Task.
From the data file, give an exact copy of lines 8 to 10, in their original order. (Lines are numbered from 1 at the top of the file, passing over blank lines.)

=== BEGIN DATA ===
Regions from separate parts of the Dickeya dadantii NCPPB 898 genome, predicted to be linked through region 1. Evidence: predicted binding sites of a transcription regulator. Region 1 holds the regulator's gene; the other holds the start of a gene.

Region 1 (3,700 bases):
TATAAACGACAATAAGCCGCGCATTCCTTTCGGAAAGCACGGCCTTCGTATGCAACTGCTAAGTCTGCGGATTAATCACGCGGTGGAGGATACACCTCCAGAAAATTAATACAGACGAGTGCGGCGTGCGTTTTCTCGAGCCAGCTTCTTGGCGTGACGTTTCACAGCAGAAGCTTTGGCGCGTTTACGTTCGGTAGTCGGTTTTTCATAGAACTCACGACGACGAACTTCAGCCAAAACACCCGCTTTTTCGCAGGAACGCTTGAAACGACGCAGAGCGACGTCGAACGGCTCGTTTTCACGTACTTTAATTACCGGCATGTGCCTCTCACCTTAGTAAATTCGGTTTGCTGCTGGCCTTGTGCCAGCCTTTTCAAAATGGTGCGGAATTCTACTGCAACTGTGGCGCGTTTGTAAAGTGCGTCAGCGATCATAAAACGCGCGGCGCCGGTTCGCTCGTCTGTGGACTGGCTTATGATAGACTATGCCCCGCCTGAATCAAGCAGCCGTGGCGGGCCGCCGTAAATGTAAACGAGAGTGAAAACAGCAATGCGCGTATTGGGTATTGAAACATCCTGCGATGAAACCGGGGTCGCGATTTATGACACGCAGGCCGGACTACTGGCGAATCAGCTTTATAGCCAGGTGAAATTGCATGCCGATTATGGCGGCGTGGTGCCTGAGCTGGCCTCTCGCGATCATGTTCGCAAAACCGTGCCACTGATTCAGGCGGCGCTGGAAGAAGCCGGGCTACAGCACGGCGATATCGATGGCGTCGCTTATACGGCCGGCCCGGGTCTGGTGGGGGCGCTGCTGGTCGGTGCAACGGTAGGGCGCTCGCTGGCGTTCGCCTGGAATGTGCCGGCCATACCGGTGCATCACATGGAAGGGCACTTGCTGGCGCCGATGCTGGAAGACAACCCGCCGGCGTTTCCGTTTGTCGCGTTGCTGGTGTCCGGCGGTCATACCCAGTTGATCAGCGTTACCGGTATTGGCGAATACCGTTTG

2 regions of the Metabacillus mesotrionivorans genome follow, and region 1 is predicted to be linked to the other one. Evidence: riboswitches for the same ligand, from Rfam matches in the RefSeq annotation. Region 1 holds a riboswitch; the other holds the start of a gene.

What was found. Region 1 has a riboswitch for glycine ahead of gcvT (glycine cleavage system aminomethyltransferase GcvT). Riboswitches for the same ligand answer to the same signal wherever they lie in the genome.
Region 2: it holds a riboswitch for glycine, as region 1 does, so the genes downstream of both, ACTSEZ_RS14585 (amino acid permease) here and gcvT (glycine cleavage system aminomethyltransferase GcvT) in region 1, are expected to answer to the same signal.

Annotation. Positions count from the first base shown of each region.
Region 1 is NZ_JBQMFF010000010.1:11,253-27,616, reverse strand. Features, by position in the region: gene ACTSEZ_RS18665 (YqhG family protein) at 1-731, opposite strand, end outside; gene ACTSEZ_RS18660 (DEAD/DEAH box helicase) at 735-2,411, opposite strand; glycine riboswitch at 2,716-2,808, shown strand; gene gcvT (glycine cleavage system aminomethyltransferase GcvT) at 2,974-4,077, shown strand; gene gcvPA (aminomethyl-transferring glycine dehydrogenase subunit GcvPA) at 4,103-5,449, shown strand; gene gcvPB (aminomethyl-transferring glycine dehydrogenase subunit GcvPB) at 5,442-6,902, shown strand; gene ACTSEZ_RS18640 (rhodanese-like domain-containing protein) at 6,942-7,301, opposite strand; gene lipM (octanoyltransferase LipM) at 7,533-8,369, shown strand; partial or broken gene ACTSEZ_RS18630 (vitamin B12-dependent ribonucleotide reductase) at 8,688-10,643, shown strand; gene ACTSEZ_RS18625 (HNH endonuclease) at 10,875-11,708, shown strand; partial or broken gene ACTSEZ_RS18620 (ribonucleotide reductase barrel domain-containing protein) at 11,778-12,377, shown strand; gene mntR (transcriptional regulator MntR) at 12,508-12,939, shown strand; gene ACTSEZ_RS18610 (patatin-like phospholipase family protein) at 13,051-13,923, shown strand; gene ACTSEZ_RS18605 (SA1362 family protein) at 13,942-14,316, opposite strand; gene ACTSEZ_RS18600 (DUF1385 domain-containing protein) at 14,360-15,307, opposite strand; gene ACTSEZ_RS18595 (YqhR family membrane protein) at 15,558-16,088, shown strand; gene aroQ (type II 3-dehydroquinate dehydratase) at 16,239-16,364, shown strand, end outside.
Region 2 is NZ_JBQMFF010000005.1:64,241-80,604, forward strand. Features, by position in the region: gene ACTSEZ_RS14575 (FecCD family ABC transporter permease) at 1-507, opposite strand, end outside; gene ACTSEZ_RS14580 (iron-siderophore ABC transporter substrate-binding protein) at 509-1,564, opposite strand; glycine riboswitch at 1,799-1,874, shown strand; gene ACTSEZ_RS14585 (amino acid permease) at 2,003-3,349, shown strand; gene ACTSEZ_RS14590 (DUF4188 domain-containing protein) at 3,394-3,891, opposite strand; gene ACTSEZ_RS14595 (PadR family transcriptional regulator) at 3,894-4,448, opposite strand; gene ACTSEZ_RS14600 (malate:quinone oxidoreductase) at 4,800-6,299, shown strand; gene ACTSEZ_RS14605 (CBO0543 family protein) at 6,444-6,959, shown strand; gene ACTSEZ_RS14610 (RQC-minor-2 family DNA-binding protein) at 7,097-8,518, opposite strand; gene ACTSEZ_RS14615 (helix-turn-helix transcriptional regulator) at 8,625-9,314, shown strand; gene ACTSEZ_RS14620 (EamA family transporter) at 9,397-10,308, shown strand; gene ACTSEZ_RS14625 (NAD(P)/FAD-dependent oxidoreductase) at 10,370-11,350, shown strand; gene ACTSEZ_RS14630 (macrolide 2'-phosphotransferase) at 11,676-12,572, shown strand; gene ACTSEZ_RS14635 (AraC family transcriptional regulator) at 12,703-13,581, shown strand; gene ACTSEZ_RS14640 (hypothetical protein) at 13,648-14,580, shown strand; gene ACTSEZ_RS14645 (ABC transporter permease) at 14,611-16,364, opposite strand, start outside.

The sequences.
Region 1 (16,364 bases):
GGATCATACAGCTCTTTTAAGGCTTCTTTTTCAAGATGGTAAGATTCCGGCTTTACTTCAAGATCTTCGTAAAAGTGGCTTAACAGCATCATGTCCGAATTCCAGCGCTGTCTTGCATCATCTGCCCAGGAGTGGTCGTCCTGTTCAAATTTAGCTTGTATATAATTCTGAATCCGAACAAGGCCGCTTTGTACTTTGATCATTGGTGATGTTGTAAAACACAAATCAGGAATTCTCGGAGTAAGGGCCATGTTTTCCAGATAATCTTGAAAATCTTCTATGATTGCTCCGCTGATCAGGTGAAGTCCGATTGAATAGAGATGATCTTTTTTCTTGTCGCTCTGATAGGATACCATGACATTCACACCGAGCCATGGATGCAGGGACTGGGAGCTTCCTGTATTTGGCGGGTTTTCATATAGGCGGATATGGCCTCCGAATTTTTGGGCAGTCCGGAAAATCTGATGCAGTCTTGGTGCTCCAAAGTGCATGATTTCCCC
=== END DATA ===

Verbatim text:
Region 1 is NZ_JBQMFF010000010.1:11,253-27,616, reverse strand. Features, by position in the region: gene ACTSEZ_RS18665 (YqhG family protein) at 1-731, opposite strand, end outside; gene ACTSEZ_RS18660 (DEAD/DEAH box helicase) at 735-2,411, opposite strand; glycine riboswitch at 2,716-2,808, shown strand; gene gcvT (glycine cleavage system aminomethyltransferase GcvT) at 2,974-4,077, shown strand; gene gcvPA (aminomethyl-transferring glycine dehydrogenase subunit GcvPA) at 4,103-5,449, shown strand; gene gcvPB (aminomethyl-transferring glycine dehydrogenase subunit GcvPB) at 5,442-6,902, shown strand; gene ACTSEZ_RS18640 (rhodanese-like domain-containing protein) at 6,942-7,301, opposite strand; gene lipM (octanoyltransferase LipM) at 7,533-8,369, shown strand; partial or broken gene ACTSEZ_RS18630 (vitamin B12-dependent ribonucleotide reductase) at 8,688-10,643, shown strand; gene ACTSEZ_RS18625 (HNH endonuclease) at 10,875-11,708, shown strand; partial or broken gene ACTSEZ_RS18620 (ribonucleotide reductase barrel domain-containing protein) at 11,778-12,377, shown strand; gene mntR (transcriptional regulator MntR) at 12,508-12,939, shown strand; gene ACTSEZ_RS18610 (patatin-like phospholipase family protein) at 13,051-13,923, shown strand; gene ACTSEZ_RS18605 (SA1362 family protein) at 13,942-14,316, opposite strand; gene ACTSEZ_RS18600 (DUF1385 domain-containing protein) at 14,360-15,307, opposite strand; gene ACTSEZ_RS18595 (YqhR family membrane protein) at 15,558-16,088, shown strand; gene aroQ (type II 3-dehydroquinate dehydratase) at 16,239-16,364, shown strand, end outside.
Region 2 is NZ_JBQMFF010000005.1:64,241-80,604, forward strand. Features, by position in the region: gene ACTSEZ_RS14575 (FecCD family ABC transporter permease) at 1-507, opposite strand, end outside; gene ACTSEZ_RS14580 (iron-siderophore ABC transporter substrate-binding protein) at 509-1,564, opposite strand; glycine riboswitch at 1,799-1,874, shown strand; gene ACTSEZ_RS14585 (amino acid permease) at 2,003-3,349, shown strand; gene ACTSEZ_RS14590 (DUF4188 domain-containing protein) at 3,394-3,891, opposite strand; gene ACTSEZ_RS14595 (PadR family transcriptional regulator) at 3,894-4,448, opposite strand; gene ACTSEZ_RS14600 (malate:quinone oxidoreductase) at 4,800-6,299, shown strand; gene ACTSEZ_RS14605 (CBO0543 family protein) at 6,444-6,959, shown strand; gene ACTSEZ_RS14610 (RQC-minor-2 family DNA-binding protein) at 7,097-8,518, opposite strand; gene ACTSEZ_RS14615 (helix-turn-helix transcriptional regulator) at 8,625-9,314, shown strand; gene ACTSEZ_RS14620 (EamA family transporter) at 9,397-10,308, shown strand; gene ACTSEZ_RS14625 (NAD(P)/FAD-dependent oxidoreductase) at 10,370-11,350, shown strand; gene ACTSEZ_RS14630 (macrolide 2'-phosphotransferase) at 11,676-12,572, shown strand; gene ACTSEZ_RS14635 (AraC family transcriptional regulator) at 12,703-13,581, shown strand; gene ACTSEZ_RS14640 (hypothetical protein) at 13,648-14,580, shown strand; gene ACTSEZ_RS14645 (ABC transporter permease) at 14,611-16,364, opposite strand, start outside.

The sequences.